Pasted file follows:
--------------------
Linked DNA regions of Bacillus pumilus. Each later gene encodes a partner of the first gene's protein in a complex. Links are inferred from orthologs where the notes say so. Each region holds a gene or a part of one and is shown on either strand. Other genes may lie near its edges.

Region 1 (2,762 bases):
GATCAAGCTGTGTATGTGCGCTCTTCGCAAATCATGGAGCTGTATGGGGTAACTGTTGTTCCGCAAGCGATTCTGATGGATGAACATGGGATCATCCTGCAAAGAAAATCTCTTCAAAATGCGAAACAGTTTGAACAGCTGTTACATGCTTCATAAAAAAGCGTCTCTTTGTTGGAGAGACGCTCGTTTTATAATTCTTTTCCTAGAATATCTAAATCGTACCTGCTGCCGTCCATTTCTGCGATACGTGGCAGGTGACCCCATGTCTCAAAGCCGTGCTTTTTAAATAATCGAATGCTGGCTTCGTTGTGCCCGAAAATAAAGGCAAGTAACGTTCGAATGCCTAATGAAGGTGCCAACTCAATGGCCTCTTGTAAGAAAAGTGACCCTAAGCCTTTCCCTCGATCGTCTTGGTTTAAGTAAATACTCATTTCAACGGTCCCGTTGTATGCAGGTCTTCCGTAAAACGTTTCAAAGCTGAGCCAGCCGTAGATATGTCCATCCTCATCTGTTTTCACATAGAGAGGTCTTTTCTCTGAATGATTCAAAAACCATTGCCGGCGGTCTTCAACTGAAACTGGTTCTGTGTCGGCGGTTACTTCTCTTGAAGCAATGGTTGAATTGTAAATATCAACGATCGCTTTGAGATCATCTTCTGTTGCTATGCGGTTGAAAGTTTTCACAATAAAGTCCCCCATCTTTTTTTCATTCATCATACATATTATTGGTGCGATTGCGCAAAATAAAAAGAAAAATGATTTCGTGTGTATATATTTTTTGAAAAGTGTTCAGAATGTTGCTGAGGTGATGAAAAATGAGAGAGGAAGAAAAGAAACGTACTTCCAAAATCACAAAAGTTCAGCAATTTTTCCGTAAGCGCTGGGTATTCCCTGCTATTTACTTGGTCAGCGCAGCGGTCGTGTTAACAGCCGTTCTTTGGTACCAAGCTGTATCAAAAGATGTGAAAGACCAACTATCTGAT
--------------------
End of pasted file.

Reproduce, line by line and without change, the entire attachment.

Linked DNA regions of Bacillus pumilus. Each later gene encodes a partner of the first gene's protein in a complex. Links are inferred from orthologs where the notes say so. Each region holds a gene or a part of one and is shown on either strand. Other genes may lie near its edges.

Region 1 (2,762 bases):
GATCAAGCTGTGTATGTGCGCTCTTCGCAAATCATGGAGCTGTATGGGGTAACTGTTGTTCCGCAAGCGATTCTGATGGATGAACATGGGATCATCCTGCAAAGAAAATCTCTTCAAAATGCGAAACAGTTTGAACAGCTGTTACATGCTTCATAAAAAAGCGTCTCTTTGTTGGAGAGACGCTCGTTTTATAATTCTTTTCCTAGAATATCTAAATCGTACCTGCTGCCGTCCATTTCTGCGATACGTGGCAGGTGACCCCATGTCTCAAAGCCGTGCTTTTTAAATAATCGAATGCTGGCTTCGTTGTGCCCGAAAATAAAGGCAAGTAACGTTCGAATGCCTAATGAAGGTGCCAACTCAATGGCCTCTTGTAAGAAAAGTGACCCTAAGCCTTTCCCTCGATCGTCTTGGTTTAAGTAAATACTCATTTCAACGGTCCCGTTGTATGCAGGTCTTCCGTAAAACGTTTCAAAGCTGAGCCAGCCGTAGATATGTCCATCCTCATCTGTTTTCACATAGAGAGGTCTTTTCTCTGAATGATTCAAAAACCATTGCCGGCGGTCTTCAACTGAAACTGGTTCTGTGTCGGCGGTTACTTCTCTTGAAGCAATGGTTGAATTGTAAATATCAACGATCGCTTTGAGATCATCTTCTGTTGCTATGCGGTTGAAAGTTTTCACAATAAAGTCCCCCATCTTTTTTTCATTCATCATACATATTATTGGTGCGATTGCGCAAAATAAAAAGAAAAATGATTTCGTGTGTATATATTTTTTGAAAAGTGTTCAGAATGTTGCTGAGGTGATGAAAAATGAGAGAGGAAGAAAAGAAACGTACTTCCAAAATCACAAAAGTTCAGCAATTTTTCCGTAAGCGCTGGGTATTCCCTGCTATTTACTTGGTCAGCGCAGCGGTCGTGTTAACAGCCGTTCTTTGGTACCAAGCTGTATCAAAAGATGTGAAAGACCAACTATCTGAT